Honda Sport Hybrid — Hastening Technology Adoption

Honda Sport Hybrid — Hastening Technology Adoption


Electric and hybrid vehicles are the poster boys of automotive technology, yet continue to be an albatross around the neck when it comes to sales, barring exceptions such as the Toyota Prius. Key hindrances in adoption of the technology, especially hybrid, have been higher cost of purchase and the lack of a significant increase in fuel-efficiency in real world conditions, in many cases. Honda’s new SPORT HYBRID system though could spark off a change. We explain how.


Honda launched the 2014 Accord Hybrid range sometime back and laid claim to the ‘most fuel-efficient’ tag in its segment. Honda claims a fuel-efficiency of 30 km/l for the Accord Hybrid and a whopping 70.4 km/l for the Accord Plug-in Hybrid model. A similar feat was achieved when the Fit Hybrid was launched in Japan with a claimed fuel-efficiency of 36.4 km/l.

The SPORT HYBRID system is made up of three systems – each designed to suit a specific application or class of vehicles. Part of the Earth Dreams technology portfolio, one of these systems is the Intelligent Multi-Mode Drive (i-MMD), which is used in the regular and plug-in variants of the Accord Hybrid range.

A key change in the powertrain package is the new 2 l four-cylinder Atkinson-cycle engine, which in most cases acts as a generator. This generator in turn charges the lithium-ion battery to power the electric motor connected to the wheels. During medium to high speed cruising, i-MMD can operate solely on the power of the gasoline engine.

The biggest change and also a break-off from traditional hybrid architectures is the new two-motor hybrid configuration. This set-up allows a continuous cycling between three different modes – EV drive, hybrid drive and engine drive, based on various parameters. Honda claims this improves fuel-efficiency significantly, as only the right amount of power from the right source is utilised at any given point of time.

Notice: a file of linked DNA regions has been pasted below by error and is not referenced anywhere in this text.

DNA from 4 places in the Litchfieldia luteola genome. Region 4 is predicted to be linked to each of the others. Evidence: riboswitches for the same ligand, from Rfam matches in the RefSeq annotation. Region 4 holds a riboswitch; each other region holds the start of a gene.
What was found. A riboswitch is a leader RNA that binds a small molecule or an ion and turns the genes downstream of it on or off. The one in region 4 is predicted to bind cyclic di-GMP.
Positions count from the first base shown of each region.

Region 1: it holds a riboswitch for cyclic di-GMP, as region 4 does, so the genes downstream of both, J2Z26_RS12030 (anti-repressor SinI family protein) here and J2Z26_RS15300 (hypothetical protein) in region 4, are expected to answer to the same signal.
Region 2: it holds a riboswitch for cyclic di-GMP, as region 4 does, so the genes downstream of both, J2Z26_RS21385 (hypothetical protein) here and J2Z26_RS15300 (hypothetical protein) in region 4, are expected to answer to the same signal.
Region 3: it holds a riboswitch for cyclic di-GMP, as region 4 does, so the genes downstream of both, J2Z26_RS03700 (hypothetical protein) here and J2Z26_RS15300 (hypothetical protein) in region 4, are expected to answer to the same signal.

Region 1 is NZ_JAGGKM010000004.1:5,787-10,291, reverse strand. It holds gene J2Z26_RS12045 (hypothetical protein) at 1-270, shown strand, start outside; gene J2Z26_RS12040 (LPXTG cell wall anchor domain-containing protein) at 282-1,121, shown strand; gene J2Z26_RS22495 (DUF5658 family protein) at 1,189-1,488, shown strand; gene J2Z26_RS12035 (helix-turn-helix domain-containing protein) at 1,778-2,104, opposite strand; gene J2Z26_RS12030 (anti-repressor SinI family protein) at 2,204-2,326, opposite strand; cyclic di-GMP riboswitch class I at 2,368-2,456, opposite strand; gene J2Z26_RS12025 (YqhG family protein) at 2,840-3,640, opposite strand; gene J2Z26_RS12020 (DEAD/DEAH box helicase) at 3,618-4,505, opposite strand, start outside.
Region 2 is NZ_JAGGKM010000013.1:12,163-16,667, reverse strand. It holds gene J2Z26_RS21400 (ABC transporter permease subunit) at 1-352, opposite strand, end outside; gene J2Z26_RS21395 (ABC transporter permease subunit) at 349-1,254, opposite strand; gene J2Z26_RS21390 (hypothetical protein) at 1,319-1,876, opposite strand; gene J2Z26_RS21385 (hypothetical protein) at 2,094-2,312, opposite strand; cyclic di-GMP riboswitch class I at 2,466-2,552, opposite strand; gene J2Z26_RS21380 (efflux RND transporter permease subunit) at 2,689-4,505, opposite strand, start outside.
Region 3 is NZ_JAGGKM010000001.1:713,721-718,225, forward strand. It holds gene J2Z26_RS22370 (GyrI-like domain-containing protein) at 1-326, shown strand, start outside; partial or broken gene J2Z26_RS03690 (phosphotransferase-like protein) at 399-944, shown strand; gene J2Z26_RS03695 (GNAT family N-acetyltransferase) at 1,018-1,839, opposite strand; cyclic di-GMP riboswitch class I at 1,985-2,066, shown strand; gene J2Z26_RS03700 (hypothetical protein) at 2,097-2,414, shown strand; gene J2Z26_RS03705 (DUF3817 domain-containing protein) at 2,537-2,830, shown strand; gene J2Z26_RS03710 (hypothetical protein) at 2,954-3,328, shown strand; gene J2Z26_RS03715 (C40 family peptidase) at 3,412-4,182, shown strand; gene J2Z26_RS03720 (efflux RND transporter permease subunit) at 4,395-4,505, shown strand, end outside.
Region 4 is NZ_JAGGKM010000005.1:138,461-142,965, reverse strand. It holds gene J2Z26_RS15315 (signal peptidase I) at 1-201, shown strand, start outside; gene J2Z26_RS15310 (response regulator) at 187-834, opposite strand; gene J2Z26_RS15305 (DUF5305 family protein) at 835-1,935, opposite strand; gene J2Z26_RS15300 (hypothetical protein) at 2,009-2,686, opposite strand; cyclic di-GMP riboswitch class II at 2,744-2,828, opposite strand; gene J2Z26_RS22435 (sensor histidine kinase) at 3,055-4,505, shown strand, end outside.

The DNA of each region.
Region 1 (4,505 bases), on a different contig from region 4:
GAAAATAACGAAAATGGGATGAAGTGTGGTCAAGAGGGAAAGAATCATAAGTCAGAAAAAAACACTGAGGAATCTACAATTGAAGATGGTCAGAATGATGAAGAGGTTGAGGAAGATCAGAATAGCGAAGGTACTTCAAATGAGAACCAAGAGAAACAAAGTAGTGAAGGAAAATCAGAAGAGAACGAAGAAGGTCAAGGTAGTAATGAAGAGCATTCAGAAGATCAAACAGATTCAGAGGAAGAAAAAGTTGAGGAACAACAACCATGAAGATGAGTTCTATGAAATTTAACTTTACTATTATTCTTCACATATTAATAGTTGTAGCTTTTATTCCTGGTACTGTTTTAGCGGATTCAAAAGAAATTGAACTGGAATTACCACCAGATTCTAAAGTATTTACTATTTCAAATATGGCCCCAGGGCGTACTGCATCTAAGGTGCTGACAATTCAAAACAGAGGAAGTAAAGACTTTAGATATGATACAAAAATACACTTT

The hybrid version and the plug-in version differ only by the size of the on-board battery and the inclusion of an on-board charging system and chord in the case of the plug-in variant. The li-ion battery pack in the regular variant is rated at 1.3 kWh and is charged through the petrol engine and regenerative braking. This unit is good enough to supplement the engine, when required under acceleration or other situations.

The plug-in version features a much larger 6.7 kWh battery pack and can be charged through a 120 V outlet in less than three hours. Using a 240 V outlet would reduce the charging time to under an hour. Owners can also remotely monitor the charging state of their car using the free HondaLink EV application for smart phones. With a full-charge, Honda claims a range of 21.58 km in the EV drive mode. This mode is on while starting from a stop, light cruising & acceleration and during braking. The petrol engine stays off in the EV mode and is also disconnected from the drivetrain, further reducing friction and increasing efficiency.


The electric motor and petrol engine work together in this mode during acceleration or high-speed operation. The front wheels are solely powered by the electric propulsion motor. The engine, despite being disconnected from the wheels, provides energy to the electric generator motor, which in turn powers the battery pack. This method allows for provision of added electrical power to the propulsion motor or to charge the battery. A key advantage of using the electric motor to power the wheels is that acceleration is more responsive since maximum torque is available right from the start.